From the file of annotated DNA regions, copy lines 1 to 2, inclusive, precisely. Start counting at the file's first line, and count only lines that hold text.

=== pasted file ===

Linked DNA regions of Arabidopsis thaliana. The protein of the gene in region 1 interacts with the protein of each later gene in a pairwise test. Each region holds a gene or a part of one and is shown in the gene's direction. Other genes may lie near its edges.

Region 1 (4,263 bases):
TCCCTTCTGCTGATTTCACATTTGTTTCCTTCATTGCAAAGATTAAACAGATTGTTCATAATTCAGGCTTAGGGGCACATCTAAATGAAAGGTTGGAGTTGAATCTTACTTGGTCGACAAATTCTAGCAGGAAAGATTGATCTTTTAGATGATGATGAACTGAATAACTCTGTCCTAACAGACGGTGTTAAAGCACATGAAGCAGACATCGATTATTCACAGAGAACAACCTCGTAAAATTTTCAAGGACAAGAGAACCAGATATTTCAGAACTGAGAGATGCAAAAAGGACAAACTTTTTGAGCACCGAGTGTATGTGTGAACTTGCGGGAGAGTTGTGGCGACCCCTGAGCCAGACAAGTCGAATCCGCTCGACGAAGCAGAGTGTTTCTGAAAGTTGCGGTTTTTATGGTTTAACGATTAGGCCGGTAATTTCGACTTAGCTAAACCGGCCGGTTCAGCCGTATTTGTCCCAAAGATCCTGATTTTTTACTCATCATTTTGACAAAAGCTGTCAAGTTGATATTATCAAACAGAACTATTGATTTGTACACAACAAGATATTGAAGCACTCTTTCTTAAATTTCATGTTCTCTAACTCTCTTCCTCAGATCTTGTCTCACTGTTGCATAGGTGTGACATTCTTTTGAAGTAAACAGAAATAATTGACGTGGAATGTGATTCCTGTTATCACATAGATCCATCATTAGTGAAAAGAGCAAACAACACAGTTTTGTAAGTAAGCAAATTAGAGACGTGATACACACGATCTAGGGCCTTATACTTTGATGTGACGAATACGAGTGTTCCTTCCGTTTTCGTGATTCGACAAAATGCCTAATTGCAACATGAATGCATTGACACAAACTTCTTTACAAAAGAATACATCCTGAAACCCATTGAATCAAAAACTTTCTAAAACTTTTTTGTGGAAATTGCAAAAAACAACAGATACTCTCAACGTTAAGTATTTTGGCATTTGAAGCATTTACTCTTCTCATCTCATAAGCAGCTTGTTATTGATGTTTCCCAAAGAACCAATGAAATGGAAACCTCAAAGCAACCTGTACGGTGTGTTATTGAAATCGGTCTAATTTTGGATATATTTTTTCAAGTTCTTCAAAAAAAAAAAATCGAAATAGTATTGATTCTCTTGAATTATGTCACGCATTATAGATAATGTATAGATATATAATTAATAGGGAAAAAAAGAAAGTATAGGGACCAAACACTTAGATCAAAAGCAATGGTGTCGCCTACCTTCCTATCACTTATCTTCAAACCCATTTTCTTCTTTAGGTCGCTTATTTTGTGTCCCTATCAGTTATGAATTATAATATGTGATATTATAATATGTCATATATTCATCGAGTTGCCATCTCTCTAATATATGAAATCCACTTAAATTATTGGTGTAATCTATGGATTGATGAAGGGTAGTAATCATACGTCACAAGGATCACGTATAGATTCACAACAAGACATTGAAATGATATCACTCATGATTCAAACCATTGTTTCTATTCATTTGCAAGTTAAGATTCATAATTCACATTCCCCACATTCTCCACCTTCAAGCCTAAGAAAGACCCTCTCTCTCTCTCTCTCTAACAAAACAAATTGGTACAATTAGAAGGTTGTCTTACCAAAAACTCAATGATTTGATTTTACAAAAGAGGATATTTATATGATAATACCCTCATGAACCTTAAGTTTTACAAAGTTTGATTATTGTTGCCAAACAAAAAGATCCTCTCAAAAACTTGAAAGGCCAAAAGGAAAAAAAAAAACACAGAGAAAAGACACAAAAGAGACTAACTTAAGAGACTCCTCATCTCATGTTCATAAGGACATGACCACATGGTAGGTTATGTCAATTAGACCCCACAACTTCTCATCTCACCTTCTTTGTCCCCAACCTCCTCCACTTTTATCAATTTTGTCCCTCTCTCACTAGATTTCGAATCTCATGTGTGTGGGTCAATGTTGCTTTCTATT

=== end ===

Linked DNA regions of Arabidopsis thaliana. The protein of the gene in region 1 interacts with the protein of each later gene in a pairwise test. Each region holds a gene or a part of one and is shown in the gene's direction. Other genes may lie near its edges.

Region 1 (4,263 bases):